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Former Railwayman and Machinist Appeals to Ex-Colleagues to Help Investigation

Retired worker suffering from asbestosis looks for answers about his asbestos exposure at work.

A former railwayman and machinist struggling to deal with the effects of asbestosis is appealing to his ex-colleagues to help expert lawyers investigate where he was exposed to the harmful dust.

Peter Rich of Rawthorpe, Huddersfield, was diagnosed with pulmonary fibrosis several years ago but it was not until recently that he realised his condition could be caused by past asbestos exposure.

Peter believes that he came into contact with asbestos while working for British Rail, being based at their Hill House Locomotive Depot in Huddersfield, for David Brown’s Tractors Limited and for Coastal Limited, formerly at Red Doors Lane, Huddersfield.

The 78 year old has now instructed specialist asbestos and mesothelioma compensation lawyers at Hodge Jones & Allen who are hoping his ex-workmates can help piece together where he was exposed to asbestos and whether more could have been done to protect him.

Peter worked for British Rail at Hill House Locomotive Department, Huddersfield between 1953 – 55 and 1957 – 63. He was initially employed as a cleaner, then a pass cleaner before qualifying as a fireman. Peter’s job was to help prepare locomotives and then to stay on the footplate, shovelling coal into the fire and checking pressure gauges during trips around the north of England. There was lagging inside the cab and on steam pipes on the footplate which Peter believes was made of asbestos.

Having been made redundant following the closure of the depot in September 1963, Peter joined David Brown’s Tractors Limited at their factory near Huddersfield where he was a machinist, turning metal on a lathe to make components for tractor engines. He believes the company used asbestos brake linings manufactured by British Belting & Asbestos Company Limited in Cleckheaton. He also recalls asbestos-lagged pipes around the factory and believes that he may have come into contact with asbestos dust there.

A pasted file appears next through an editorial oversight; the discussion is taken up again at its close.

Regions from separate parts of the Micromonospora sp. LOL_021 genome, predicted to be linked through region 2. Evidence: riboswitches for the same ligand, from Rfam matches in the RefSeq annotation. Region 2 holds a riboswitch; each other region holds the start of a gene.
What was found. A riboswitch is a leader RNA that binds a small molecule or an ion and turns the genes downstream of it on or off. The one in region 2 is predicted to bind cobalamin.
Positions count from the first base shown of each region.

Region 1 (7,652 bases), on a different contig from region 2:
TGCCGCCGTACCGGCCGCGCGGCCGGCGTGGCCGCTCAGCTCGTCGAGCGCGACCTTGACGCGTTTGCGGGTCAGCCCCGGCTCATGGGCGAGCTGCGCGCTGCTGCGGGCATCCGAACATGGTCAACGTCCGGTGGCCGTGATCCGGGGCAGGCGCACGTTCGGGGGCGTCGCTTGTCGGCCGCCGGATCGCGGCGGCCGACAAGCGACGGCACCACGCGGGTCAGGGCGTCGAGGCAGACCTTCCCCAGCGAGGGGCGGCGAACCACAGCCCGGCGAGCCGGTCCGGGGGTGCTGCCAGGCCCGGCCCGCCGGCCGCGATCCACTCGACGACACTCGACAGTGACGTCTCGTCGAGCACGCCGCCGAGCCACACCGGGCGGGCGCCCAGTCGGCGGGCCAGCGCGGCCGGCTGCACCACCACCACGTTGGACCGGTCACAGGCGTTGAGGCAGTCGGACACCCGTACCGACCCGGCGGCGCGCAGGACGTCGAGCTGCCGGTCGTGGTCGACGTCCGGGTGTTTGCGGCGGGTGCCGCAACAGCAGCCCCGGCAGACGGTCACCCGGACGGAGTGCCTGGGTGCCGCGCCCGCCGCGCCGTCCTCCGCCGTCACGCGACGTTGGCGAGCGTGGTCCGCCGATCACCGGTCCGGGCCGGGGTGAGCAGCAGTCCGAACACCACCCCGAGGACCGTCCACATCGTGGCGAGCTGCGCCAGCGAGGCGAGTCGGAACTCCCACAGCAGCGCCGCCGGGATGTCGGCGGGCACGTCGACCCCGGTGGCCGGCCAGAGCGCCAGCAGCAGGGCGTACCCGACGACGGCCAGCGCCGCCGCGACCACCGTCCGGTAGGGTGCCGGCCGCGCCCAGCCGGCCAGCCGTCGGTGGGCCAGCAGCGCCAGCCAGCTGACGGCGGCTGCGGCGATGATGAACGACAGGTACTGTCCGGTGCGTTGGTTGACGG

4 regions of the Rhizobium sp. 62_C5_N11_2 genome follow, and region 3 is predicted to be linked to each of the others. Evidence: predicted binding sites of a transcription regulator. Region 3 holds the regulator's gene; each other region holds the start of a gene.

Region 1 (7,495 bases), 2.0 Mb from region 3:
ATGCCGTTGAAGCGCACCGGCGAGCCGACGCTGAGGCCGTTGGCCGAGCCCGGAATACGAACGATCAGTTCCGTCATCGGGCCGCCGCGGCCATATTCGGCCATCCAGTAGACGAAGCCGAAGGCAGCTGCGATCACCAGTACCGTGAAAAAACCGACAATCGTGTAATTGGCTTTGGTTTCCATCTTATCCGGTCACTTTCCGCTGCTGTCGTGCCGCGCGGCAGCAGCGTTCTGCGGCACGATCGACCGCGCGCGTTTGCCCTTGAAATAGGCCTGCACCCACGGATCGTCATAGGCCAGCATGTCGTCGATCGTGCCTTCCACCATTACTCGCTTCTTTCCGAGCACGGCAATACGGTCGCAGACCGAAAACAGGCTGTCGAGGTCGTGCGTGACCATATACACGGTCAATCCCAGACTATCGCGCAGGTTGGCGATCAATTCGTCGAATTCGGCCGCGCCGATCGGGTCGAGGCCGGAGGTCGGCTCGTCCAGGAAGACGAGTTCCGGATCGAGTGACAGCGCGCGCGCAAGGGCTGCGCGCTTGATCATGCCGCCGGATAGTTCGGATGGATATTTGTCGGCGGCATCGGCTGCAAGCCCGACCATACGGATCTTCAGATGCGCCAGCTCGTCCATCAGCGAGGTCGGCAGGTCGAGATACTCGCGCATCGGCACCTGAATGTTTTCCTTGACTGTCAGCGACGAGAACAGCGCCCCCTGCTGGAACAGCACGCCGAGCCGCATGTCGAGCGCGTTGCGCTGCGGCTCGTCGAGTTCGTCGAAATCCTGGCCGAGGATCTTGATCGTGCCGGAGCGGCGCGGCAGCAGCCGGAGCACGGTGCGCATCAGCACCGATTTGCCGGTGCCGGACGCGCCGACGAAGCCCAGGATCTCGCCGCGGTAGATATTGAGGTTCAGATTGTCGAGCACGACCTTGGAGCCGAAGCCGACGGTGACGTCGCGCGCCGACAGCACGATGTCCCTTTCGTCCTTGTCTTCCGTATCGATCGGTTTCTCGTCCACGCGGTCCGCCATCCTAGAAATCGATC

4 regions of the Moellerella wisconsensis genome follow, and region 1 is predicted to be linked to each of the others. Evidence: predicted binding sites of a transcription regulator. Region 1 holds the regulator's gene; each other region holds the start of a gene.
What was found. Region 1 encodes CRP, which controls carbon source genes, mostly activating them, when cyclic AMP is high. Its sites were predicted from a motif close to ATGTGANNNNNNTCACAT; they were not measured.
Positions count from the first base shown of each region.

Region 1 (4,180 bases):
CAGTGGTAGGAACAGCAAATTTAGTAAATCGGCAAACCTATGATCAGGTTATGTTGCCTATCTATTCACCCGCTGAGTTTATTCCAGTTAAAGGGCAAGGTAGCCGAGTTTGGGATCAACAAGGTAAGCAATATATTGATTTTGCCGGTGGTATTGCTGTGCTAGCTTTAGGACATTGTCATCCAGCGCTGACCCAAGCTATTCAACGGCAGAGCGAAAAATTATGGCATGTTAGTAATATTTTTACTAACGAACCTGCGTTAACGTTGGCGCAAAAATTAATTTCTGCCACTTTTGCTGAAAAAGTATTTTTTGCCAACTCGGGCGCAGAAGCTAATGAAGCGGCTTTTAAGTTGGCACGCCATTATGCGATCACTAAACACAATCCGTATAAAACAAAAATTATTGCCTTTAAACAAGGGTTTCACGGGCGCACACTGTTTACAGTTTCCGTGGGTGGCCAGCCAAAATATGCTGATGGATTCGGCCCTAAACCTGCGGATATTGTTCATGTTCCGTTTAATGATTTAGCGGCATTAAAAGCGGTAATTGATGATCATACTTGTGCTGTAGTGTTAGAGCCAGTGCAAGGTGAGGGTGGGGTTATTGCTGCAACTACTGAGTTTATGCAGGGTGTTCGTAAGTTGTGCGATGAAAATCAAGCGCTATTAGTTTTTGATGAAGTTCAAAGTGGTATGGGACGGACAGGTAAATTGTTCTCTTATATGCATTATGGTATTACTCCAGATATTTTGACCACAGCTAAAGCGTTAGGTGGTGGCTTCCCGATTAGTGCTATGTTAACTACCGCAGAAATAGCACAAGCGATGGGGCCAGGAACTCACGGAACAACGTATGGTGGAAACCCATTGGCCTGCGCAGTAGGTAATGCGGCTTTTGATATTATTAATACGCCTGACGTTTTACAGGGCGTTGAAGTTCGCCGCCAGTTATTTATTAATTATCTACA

In 1986, Peter went to work at Coastal Limited, a company based in Poole, Dorset, but who had a factory on Red Doors Lane, Huddersfield where uPVC windows and doors were manufactured. Peter’s job was to sand down welds on the units being assembled, using a sanding machine. He recalls the environment being extremely dusty and remembers there being pipes running through the factory, which looked like as if they were lagged with asbestos. Peter retired from that job in 2002, aged 65.

Peter first began to experience shortness of breath while still employed by Coastal Limited. He was subsequently diagnosed with pulmonary fibrosis, though was not told what could have caused his illness. His condition has gradually deteriorated so that he is now dependant on oxygen 24 hours a day and is extremely ill.

Peter said: “It was not until I read a piece in a newspaper recently, that I made the connection between my condition and the dust I inhaled at work. None of my treating doctors have found another explanation for this condition.

My breathing has got gradually worse and I have lost quite a lot of weight. Initially, I was able to use portable oxygen and go out but I now need it full time and have to be pushed around in a wheelchair by my wife, Maureen, or by our children or grandchildren.

I was fit as a fiddle until around 15 years ago and enjoyed playing football into my forties. Unfortunately, my illness has gradually become more and more disabling.

I just hope my ex-workmates can help my legal team to investigate where I was exposed to asbestos dust, so as I can get the answers I need.”

Isobel Lovett, an asbestos and mesothelioma compensation expert at Hodge Jones & Allen in London is representing Peter said: “Pulmonary fibrosis can be a severely debilitating illness and can be caused by significant exposure to asbestos dust. Unfortunately, it would appear that Peter worked in environments where he was regularly exposed to asbestos and other dust.

Sadly, many employers did not do enough to manage the risks of exposure to asbestos and other dusts, in spite of knowing how dangerous that was for workers. It is only right that people such as Peter, affected by exposure to asbestos and other dusts through no fault of their own, are entitled to seek justice from their former employers.

We hope to speak to as many of Peter’s ex-colleagues as possible, so that we can piece together exactly where he was exposed to asbestos and identify where more should have been done by his employers to protect him from its harmful effects.”

Anyone who has information which could assist should contact Isobel Lovett at Hodge Jones & Allen on 020 7874 8502 or email: on

28 August 2015 – since our call for information Peter Rich has passed away. Our thoughts are with his family at this very sad time.